Walk in the Footsteps of the Maya in “Apocalypto” Film Locations

By June 28, 2017On-Location
2017-06-28 - On Location - Jaya - (Blog)

The ancient Maya are a fascinating culture. Why their civilization suddenly declined has been debated for decades. Perhaps it’s this mystery that keeps the Maya in the modern imagination. Mel Gibson’s film Apocalypto explores this fascinating society through the eyes of one man’s quest to rescue the last members of his tribe: his small, but strong family.

Our “On-Location” series focuses on famous film locations around the world that you can visit. Today, our series features film locations from the epic drama Apocalypto.

 

Apocalypto Synopsis

The film’s story centers around the character Jaguar Paw and his desire to reunite with his pregnant wife and young son. The family and their tribe lived peacefully in the jungles of the Yucatan until a city-dwelling band of Maya warriors ambush the village and kidnap members to sell into slavery or sacrifice. Jaguar Paw manages to escape and desperately makes his way back to his family whom he hid in the jungle.

 

Apocalypto Film Locations

Eyipantla Falls, Mexico

Located in the Los Tuxtlas area of Veracruz, this was the site of the dramatic scene in which Jaguar Paw steps into his own element, challenging the Mayan warriors who chase him after he heroically leaps from the falls, escaping capture.

Apocalypto film location for the waterfall scene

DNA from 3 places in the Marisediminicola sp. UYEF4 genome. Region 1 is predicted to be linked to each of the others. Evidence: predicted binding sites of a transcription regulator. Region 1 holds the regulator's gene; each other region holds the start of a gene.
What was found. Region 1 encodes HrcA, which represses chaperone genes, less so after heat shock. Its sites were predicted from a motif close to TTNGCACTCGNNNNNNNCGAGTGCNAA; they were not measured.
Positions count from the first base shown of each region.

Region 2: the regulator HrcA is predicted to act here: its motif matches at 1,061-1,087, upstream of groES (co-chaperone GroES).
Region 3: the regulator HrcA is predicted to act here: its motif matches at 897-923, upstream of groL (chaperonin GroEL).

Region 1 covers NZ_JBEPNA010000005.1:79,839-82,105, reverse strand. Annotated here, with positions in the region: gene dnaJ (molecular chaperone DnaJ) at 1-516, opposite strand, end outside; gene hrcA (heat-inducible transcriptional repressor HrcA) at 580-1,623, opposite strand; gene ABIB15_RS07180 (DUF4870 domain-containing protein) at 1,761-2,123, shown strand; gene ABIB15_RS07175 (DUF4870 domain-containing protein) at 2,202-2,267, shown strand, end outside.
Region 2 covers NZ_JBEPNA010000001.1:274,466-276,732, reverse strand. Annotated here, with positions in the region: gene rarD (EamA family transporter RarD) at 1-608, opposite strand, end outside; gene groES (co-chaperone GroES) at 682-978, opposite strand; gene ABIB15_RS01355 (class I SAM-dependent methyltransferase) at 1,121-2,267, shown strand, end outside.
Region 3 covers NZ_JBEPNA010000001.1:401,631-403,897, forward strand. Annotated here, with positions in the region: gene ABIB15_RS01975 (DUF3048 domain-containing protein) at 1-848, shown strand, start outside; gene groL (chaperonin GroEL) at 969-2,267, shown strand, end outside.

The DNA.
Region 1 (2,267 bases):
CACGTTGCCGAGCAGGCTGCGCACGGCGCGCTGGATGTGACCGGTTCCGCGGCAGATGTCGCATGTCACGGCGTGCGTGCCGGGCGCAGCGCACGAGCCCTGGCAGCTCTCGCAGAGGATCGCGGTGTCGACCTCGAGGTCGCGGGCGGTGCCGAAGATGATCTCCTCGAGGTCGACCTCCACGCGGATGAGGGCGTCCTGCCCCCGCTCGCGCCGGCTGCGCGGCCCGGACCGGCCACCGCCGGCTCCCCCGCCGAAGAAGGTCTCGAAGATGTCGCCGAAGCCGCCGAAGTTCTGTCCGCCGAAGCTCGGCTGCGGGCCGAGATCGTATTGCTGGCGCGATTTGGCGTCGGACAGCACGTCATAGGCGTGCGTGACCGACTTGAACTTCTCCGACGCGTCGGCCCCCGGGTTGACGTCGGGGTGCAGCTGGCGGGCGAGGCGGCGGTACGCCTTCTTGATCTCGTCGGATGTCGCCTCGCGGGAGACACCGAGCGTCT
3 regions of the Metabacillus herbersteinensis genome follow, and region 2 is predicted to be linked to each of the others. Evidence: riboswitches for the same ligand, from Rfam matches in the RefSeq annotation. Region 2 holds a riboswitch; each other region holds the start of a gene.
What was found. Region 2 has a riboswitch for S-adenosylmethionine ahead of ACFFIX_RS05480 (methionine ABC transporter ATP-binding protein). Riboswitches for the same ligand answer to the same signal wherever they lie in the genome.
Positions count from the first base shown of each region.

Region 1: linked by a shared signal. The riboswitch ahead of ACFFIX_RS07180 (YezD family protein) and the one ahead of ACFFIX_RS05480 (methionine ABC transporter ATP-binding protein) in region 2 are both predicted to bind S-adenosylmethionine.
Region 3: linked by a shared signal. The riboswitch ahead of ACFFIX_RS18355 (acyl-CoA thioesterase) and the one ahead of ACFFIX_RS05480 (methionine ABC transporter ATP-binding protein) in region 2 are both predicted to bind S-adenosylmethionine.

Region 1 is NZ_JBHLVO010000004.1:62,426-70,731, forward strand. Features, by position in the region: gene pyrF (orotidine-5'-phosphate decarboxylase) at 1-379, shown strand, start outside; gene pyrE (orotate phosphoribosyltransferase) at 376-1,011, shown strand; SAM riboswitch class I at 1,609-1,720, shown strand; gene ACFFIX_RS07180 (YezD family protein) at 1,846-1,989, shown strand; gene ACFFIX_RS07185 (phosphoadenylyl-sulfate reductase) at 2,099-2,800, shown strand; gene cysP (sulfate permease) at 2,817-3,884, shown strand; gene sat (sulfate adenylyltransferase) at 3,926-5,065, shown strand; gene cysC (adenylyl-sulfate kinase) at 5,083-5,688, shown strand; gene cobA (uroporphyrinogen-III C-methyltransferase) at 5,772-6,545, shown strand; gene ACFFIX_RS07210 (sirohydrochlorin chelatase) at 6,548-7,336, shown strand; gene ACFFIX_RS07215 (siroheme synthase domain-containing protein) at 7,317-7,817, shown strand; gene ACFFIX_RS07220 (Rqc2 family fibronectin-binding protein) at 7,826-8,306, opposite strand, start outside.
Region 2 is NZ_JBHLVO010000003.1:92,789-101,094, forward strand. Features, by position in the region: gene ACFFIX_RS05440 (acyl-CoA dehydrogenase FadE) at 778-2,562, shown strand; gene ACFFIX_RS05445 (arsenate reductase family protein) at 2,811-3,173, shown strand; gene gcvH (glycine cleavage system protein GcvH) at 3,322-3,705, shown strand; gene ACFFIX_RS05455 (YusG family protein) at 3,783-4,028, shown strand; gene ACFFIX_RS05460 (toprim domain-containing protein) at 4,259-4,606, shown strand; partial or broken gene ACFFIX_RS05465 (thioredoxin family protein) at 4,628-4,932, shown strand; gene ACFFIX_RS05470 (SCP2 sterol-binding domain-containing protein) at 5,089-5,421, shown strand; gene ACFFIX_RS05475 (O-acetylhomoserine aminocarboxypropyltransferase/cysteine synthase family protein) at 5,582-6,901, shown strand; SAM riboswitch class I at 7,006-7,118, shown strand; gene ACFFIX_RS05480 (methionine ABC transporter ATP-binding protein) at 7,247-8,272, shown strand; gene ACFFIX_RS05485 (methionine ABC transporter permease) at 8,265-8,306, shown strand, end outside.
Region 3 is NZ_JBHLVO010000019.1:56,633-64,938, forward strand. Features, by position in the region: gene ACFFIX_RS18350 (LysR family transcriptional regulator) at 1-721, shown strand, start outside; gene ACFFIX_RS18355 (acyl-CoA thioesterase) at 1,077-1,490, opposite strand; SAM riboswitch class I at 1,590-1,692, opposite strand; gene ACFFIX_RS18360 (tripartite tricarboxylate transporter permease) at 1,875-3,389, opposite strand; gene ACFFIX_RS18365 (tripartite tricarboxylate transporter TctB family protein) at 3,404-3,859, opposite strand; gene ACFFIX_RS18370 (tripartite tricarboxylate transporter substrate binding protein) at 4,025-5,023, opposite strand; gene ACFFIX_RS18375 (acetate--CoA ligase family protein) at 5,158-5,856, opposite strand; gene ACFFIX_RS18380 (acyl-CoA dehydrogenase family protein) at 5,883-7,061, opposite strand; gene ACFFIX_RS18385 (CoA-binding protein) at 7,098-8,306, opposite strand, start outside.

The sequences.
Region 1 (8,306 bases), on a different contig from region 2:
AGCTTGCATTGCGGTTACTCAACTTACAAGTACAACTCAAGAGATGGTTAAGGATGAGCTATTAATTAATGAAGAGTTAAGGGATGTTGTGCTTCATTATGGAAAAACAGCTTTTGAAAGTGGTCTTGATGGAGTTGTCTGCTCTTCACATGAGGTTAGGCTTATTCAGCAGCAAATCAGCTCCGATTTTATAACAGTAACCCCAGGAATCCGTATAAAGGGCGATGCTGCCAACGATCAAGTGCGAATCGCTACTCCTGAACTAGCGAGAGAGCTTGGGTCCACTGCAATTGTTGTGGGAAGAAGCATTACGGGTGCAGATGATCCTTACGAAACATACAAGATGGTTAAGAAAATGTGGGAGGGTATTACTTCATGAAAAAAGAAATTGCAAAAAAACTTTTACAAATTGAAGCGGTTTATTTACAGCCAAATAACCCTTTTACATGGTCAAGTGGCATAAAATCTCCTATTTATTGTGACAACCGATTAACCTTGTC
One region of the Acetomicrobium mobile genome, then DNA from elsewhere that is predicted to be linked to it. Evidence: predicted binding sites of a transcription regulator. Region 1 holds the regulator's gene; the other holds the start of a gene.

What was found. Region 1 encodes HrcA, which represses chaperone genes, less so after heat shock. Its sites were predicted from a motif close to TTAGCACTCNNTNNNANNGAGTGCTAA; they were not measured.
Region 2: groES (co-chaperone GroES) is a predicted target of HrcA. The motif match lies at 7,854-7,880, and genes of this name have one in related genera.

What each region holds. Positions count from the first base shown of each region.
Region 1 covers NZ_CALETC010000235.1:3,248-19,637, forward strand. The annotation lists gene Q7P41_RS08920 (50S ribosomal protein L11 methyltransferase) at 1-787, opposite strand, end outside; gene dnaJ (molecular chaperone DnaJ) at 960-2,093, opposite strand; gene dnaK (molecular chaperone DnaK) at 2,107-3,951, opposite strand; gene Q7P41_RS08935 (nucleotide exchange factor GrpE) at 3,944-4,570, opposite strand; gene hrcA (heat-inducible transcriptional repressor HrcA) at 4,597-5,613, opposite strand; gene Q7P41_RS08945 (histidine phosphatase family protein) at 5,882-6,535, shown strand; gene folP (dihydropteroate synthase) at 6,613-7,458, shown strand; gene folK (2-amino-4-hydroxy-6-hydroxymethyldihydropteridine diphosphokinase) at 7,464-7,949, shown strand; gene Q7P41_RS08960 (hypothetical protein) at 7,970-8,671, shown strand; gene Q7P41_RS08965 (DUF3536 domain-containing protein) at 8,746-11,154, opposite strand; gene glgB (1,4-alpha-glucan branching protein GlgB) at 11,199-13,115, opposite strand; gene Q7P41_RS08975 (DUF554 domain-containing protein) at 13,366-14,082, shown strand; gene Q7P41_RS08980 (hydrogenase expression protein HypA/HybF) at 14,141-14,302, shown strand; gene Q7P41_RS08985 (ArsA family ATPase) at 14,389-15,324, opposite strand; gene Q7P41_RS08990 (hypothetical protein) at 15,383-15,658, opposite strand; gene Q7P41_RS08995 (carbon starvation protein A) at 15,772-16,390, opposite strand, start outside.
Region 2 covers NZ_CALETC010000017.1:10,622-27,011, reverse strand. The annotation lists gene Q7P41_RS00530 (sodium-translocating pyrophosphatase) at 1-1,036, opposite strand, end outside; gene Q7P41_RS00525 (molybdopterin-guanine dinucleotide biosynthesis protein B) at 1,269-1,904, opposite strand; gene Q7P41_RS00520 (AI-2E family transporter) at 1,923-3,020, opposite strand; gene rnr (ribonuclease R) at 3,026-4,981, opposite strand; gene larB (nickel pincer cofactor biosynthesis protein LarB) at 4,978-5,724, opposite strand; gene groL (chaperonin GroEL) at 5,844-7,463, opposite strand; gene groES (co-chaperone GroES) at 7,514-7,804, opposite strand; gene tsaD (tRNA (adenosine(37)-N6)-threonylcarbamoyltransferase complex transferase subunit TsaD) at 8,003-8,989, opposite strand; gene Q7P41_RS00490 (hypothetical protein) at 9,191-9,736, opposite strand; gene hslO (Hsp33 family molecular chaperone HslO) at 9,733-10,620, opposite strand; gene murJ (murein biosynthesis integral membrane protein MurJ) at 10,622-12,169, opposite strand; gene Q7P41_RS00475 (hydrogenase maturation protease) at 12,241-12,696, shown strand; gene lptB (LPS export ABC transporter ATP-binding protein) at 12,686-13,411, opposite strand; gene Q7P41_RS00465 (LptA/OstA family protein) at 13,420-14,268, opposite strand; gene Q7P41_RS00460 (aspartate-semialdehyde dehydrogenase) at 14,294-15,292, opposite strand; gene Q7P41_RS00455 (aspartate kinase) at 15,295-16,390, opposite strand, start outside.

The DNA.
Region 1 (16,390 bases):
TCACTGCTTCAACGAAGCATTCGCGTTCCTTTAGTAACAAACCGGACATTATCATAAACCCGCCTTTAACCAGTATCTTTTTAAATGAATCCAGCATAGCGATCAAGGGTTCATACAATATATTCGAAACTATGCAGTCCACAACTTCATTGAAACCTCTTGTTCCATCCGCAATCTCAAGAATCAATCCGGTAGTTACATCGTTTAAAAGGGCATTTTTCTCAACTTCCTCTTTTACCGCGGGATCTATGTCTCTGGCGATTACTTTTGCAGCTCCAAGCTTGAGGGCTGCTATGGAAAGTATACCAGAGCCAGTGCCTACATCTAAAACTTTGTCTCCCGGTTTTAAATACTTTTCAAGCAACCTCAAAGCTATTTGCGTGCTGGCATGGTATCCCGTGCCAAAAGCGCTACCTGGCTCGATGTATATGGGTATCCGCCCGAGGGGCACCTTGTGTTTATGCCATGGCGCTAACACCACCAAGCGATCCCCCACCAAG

The scene from “Apocalypto” where Jaguar Paw jumps a waterfall was filmed at Eyipantla in Mexco. Photo: By AlejandroLinaresGarcia – Own work, CC BY-SA 3.0

 

Veracruz, Mexico

The pyramids used for Apocalypto film locations were not authentic pyramids. (Sorry to disappoint). They were built by 21st century set designers in the area of Veracruz. However, if you’d like to see the primary Apocalypto film location, there’s no shortage of ruins for you to explore.

Check out El Tajín, one of the most important cities of Classic Mesoamerica. The most important archaeological site for tourists in Veracruz, El Tajín flourished between 600 and 1200 CE. There’s also Castillo de Teayo which was occupied between the 10th and 12th centuries CE and was a blend of various cultural traditions.

Additionally, the modern city of Veracruz is an interesting visit if you have time. Inhabited for thousands of years by several native cultures, the modern city was founded in 1519 by Hernan Cortes. Today, it is a cosmopolitan blend of Spanish, Caribbean, and African cultures.

El Tajín is a ruin you can visit near Veracruz and is similar to what you'll see in the film. Photo: CC BY-SA 2.0

El Tajín is a ruin you can visit near Veracruz and is similar to what you’ll see in the film. Photo: CC BY-SA 2.0

 

 

El Petén, Guatemala

The northernmost department of Guatemala, El Petén has no shortage of reserves and national parks. This is where you’ll find the location of the Mayan village and the forest chase scenes. Check out:

  • Maya Biosphere Reserve – This is actually the location of Tikal, a very famous Mayan site, which was used as the inspiration for the Mayan city featured in the film.
  • Laguna Del Tigre National Park – This place is loaded with wildlife, including tapirs and jaguars, which feature in the film
  • Sierra Del Lacandón National Park – This area of the Maya reserve has some of the most biologically diverse rainforests in Guatemala.
Jaguars like this one are plentiful in the Maya Biosphere Reserve in Guatemala. Jaguar Paw runs into one at one point in the film. Photo: Relaxed Petra/Flickr

Jaguars like this one are plentiful in the Maya Biosphere Reserve in Guatemala. Jaguar Paw runs into a big cat during one of the film’s most suspenseful moments. Photo: Relaxed Petra/Flickr

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